Guest Post: 10 Must-Have Features for Your Digital Signage Deployment
Requirements for some of the most simple digital signage projects may preclude enterprise solutions. However, a large majority of today’s digital signage deployments are including requirements for more robust solutions. What follows are some of the more essential feature-sets for today’s companies.
User access control is of paramount importance to any enterprise network operator. This is true for a number of key reasons. Individual roles and access to various portions of a particular network including individual content on a single screen to groups of screens for separate clients is essential, especially as a particular network operator grows screen real estate to a large scale. Scale requires more bifurcation of roles within the system. And such roles need limitations only the software can provide. If nothing else, having greater content control may be important for liability reasons.
Gone are the days of the one-size-fits-all digital signage deployment. More and more projects are requiring multi-screen video walls. Luckily today’s ultra-narrow bezel LCDs provide great options for stunning multi-screen support. You’ll just need to ensure hardware/software compatibility and support for such a system. The more complex projects become, the more robust the hardware and supporting software will need to be.
Often referred to as “dayparting,” content scheduling is one of the most critical components of nearly any digital sign. Whether you’re looking to publish content to a time-sensitive demographic at a particular location or looking to schedule breakfast, lunch and dinner content for a restaurant digital menu board, dayparting capabilities will provide the requisite tools to ensure proper targeting.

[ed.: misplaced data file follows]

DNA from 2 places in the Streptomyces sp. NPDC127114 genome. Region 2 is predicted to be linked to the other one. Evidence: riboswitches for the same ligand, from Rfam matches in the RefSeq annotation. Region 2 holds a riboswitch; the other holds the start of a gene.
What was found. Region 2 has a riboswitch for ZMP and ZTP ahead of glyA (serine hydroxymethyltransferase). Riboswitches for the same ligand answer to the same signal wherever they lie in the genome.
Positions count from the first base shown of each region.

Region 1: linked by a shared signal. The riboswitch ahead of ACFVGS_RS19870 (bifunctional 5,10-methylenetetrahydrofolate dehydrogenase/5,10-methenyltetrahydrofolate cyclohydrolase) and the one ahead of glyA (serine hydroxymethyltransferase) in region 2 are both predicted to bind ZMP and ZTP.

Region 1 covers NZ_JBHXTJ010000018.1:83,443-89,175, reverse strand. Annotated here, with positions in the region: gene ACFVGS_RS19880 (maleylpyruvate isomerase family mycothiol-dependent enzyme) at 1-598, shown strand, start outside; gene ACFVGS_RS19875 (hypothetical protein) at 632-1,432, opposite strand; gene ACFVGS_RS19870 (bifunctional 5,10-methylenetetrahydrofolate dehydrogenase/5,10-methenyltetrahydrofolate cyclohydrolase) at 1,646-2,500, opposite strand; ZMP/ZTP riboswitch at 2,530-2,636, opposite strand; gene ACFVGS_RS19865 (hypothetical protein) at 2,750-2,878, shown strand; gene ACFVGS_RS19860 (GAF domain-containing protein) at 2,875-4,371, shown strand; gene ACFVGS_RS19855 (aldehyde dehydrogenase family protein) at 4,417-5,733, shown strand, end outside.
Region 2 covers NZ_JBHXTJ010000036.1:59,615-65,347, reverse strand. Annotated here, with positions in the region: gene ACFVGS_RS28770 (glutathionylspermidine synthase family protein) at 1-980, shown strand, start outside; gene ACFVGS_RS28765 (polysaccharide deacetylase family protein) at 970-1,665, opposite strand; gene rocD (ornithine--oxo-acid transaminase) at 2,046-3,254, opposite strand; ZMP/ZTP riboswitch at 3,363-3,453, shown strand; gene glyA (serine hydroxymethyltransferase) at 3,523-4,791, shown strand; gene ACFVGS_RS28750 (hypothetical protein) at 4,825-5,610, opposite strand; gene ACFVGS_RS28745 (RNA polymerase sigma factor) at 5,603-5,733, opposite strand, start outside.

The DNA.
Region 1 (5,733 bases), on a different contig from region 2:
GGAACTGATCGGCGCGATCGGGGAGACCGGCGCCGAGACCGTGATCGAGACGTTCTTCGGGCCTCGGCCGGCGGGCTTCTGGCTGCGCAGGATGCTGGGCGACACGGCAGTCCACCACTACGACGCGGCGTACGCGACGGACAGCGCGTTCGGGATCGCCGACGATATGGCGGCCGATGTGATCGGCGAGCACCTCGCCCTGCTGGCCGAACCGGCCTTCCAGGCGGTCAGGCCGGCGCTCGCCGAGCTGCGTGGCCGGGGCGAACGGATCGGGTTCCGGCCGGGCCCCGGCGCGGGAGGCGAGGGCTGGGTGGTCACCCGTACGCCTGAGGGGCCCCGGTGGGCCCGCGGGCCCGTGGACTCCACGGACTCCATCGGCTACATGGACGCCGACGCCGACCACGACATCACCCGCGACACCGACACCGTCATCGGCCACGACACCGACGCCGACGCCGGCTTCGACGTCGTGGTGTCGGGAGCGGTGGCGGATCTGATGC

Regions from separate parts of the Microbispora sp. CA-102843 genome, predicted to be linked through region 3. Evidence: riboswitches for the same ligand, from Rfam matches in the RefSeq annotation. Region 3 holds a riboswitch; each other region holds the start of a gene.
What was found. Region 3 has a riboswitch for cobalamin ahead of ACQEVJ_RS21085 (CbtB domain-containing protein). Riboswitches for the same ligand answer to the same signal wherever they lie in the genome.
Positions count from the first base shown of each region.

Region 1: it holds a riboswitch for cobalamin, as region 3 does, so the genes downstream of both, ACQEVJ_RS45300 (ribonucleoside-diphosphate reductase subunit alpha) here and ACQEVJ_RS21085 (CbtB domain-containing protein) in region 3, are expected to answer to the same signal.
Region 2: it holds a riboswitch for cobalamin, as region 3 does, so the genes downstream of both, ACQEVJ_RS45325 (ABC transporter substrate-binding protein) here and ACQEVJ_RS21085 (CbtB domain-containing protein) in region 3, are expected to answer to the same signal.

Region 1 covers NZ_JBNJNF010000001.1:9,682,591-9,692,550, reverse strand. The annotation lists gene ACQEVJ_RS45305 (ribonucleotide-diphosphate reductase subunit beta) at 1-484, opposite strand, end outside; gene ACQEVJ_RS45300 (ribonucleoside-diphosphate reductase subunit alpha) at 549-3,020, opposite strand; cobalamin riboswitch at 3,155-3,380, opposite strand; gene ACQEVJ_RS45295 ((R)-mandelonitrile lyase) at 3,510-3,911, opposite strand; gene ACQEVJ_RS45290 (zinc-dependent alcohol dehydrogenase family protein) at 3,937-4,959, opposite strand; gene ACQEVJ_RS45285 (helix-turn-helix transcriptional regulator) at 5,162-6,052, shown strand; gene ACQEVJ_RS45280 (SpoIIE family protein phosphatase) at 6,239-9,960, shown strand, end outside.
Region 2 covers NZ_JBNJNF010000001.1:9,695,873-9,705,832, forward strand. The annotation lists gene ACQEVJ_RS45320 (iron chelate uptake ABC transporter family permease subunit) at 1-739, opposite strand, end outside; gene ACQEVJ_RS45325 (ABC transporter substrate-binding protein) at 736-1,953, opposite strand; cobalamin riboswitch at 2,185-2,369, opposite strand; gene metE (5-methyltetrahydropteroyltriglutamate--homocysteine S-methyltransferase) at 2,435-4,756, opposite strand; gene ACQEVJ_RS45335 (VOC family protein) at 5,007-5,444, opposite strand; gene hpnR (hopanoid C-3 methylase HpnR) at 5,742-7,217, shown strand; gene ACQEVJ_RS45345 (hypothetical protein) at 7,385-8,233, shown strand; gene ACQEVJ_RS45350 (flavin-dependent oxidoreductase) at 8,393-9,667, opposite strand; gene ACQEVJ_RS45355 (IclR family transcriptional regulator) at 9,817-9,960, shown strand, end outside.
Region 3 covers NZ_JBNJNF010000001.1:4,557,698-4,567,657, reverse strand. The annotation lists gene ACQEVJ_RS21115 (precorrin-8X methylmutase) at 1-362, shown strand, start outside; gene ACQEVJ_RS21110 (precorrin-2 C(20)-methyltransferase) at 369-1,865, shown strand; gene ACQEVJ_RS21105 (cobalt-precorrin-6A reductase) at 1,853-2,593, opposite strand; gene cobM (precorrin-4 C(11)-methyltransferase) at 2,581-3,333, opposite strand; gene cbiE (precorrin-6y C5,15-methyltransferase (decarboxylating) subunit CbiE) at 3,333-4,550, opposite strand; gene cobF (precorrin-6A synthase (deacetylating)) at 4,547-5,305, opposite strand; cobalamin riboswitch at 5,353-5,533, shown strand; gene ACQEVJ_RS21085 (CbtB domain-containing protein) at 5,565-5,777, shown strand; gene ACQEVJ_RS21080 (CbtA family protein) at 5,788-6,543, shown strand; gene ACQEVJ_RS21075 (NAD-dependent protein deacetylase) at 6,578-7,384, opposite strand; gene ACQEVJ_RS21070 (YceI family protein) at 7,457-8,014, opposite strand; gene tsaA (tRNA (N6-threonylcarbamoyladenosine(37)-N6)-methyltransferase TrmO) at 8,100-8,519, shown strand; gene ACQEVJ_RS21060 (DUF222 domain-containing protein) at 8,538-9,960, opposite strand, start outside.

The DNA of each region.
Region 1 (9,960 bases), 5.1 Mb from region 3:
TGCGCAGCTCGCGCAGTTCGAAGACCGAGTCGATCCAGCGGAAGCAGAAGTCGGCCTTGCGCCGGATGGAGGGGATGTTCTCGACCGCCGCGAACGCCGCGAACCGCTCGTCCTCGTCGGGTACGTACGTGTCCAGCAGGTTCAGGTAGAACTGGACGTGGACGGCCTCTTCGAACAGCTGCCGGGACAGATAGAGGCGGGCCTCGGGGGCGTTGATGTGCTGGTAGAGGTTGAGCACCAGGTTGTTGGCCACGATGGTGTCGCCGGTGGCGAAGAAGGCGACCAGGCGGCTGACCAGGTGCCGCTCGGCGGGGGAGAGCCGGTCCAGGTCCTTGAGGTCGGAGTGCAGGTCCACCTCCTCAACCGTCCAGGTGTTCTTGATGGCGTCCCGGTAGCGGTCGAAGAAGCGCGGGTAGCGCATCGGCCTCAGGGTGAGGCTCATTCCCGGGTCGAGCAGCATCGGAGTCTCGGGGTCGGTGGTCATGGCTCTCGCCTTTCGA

With the demands for refreshing content becoming more and more necessary, mediaRSS support will become a feature that provides increased flexibility for regular, refreshing content updates. Like traditional RSS, mediaRSS allows for feeding dynamic graphics and video via a regularly updating feed. It can be used to deliver anything from dynamic news updates to sports scores.
Touchscreen & Interactivity Options
Interactive controls are more and more becoming the rule, rather than an outlying exception. Kiosk and .SWF integration should also be high on the priority list because they’re often included as a component of some of the most prolific enterprise requests for proposal. Interactive displays have shown to be a more effective at creating brand recognition. They also provide a more effective tool for increasing conversions. Customized tools for touchscreen control will be important for more and more screens, especially as touchscreen LCDs come down in price.
While not a critical component of most private networks, devoid of advertising, the proof-of-play reporting feature is all-too-frequently a deal breaker for the truly committed digital signage advertising network. Advertisers want the most concrete assurances that money spent on a particular screen or screen group actually went into an advertisement that played at a particular time and for a specific length or interval. Without proof-of-play, calculating—or even guessing ROI—would prove a fatal flaw for the industry as a whole. Proof-of-play will continue to play an integral role in digital out-of-home proving its worth to the rest of the advertising world.